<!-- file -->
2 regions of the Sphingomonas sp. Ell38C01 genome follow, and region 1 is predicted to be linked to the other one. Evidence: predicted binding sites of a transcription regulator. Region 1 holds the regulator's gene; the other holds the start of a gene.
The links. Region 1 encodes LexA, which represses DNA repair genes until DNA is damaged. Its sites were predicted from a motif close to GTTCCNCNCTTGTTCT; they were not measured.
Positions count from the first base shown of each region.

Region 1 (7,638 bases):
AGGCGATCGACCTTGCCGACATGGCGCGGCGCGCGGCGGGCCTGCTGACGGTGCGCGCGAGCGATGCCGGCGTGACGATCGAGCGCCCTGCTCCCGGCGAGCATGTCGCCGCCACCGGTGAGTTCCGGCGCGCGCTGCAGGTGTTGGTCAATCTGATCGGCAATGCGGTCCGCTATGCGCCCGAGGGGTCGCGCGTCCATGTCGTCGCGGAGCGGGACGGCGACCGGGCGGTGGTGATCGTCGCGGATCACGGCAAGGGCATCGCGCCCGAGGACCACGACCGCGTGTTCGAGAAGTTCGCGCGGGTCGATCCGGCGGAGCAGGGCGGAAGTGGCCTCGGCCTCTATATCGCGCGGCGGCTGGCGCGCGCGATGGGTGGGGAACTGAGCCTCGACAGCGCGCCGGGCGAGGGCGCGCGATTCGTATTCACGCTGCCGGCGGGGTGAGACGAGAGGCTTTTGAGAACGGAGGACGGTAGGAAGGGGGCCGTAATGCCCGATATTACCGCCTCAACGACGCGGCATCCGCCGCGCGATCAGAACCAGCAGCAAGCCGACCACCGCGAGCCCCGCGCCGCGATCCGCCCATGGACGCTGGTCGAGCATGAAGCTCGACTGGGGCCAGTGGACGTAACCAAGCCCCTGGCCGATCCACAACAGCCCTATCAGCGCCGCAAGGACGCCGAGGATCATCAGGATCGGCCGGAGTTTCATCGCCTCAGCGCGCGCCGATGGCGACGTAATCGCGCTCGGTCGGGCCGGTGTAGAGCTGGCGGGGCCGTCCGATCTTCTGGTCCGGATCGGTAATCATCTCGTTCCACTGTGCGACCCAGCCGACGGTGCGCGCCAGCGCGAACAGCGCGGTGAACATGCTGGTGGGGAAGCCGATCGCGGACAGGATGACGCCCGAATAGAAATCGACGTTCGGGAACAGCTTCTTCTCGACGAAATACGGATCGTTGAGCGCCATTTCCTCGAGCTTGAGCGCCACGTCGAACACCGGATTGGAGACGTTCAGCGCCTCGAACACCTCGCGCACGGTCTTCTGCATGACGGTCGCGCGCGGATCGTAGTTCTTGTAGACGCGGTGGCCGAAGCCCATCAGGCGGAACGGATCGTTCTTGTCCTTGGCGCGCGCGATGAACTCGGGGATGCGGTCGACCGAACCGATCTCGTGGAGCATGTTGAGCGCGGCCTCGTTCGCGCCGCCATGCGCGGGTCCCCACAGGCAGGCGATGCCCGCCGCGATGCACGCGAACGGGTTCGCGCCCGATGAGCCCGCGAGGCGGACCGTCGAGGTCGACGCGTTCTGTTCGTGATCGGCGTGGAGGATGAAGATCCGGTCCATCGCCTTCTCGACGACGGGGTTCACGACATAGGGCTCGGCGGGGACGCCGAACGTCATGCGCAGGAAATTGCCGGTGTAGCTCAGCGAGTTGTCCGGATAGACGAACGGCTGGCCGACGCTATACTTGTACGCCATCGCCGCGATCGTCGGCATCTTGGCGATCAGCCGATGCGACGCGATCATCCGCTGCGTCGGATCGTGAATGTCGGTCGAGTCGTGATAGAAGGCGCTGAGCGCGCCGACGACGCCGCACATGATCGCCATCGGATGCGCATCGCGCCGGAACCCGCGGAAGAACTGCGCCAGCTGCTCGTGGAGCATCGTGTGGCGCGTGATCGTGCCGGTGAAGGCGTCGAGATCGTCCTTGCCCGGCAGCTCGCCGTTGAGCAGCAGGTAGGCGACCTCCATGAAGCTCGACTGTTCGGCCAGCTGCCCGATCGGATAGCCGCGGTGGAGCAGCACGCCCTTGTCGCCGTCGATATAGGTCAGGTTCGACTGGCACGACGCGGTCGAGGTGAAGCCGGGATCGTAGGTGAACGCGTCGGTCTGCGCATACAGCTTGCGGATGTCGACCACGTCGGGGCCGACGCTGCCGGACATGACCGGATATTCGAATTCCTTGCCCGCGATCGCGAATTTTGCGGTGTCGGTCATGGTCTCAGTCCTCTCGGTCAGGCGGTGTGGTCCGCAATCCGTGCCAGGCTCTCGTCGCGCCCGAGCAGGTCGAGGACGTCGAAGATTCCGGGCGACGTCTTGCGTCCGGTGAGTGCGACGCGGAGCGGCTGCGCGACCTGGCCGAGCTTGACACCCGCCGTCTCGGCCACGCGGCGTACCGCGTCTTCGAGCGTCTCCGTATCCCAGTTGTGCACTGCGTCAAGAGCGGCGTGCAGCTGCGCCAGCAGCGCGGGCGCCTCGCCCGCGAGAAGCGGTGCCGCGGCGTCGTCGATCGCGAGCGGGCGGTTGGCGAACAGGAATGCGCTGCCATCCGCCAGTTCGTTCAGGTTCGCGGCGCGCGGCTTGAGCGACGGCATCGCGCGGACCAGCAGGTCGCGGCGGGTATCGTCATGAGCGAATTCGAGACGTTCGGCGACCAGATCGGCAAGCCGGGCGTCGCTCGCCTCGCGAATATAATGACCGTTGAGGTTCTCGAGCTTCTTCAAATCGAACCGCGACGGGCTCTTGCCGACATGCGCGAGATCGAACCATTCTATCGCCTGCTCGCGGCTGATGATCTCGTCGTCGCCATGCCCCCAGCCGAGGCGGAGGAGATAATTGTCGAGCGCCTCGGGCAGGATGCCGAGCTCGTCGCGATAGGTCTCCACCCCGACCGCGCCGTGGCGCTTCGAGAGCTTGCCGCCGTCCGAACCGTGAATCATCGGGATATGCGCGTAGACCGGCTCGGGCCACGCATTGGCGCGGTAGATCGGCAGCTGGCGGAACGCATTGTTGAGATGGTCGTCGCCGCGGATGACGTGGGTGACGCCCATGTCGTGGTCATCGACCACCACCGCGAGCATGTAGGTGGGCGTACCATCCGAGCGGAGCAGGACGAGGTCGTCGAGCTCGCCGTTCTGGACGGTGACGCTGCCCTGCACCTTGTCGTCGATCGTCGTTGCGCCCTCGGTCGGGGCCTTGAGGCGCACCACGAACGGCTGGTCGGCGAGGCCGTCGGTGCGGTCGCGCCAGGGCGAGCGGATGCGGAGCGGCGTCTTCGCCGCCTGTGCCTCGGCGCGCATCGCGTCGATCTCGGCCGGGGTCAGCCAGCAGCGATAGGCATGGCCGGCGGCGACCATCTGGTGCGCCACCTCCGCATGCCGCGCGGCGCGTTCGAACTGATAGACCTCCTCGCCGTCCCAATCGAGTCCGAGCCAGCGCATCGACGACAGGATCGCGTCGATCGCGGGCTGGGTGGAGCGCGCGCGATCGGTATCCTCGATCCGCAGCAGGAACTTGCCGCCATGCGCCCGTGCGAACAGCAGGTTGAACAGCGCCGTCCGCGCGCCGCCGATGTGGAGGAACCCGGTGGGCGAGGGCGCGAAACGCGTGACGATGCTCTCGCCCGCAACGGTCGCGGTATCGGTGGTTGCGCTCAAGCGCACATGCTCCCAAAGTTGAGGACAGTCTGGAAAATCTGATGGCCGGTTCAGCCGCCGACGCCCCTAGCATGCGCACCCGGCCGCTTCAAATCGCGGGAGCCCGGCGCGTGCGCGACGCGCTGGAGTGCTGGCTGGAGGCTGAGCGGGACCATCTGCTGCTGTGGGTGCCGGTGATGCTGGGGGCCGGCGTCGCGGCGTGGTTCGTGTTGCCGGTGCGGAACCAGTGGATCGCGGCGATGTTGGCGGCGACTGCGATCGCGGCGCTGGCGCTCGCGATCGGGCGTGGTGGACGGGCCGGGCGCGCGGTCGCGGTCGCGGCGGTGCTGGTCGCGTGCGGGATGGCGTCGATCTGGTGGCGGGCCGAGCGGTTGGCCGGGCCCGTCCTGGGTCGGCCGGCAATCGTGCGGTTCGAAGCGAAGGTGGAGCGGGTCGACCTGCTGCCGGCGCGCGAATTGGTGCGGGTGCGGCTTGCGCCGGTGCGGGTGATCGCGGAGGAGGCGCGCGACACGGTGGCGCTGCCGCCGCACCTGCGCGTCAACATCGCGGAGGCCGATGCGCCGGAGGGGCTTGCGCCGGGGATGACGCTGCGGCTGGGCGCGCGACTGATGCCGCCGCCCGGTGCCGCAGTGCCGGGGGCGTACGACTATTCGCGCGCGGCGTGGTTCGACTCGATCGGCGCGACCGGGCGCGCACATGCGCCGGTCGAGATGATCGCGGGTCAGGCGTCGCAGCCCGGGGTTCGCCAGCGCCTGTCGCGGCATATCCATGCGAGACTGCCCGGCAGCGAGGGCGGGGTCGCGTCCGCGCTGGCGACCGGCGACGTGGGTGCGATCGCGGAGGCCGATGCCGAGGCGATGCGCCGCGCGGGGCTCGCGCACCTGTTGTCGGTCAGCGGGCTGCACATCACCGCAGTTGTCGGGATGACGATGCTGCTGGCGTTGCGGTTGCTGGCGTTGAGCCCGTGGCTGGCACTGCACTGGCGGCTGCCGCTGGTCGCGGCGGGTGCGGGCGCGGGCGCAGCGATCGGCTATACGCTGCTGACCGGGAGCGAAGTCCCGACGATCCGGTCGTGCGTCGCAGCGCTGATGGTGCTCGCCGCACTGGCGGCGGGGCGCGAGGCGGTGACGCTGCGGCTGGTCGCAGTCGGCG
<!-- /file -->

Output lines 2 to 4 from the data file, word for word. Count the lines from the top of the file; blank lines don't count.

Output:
The links. Region 1 encodes LexA, which represses DNA repair genes until DNA is damaged. Its sites were predicted from a motif close to GTTCCNCNCTTGTTCT; they were not measured.
Positions count from the first base shown of each region.

Region 1 (7,638 bases):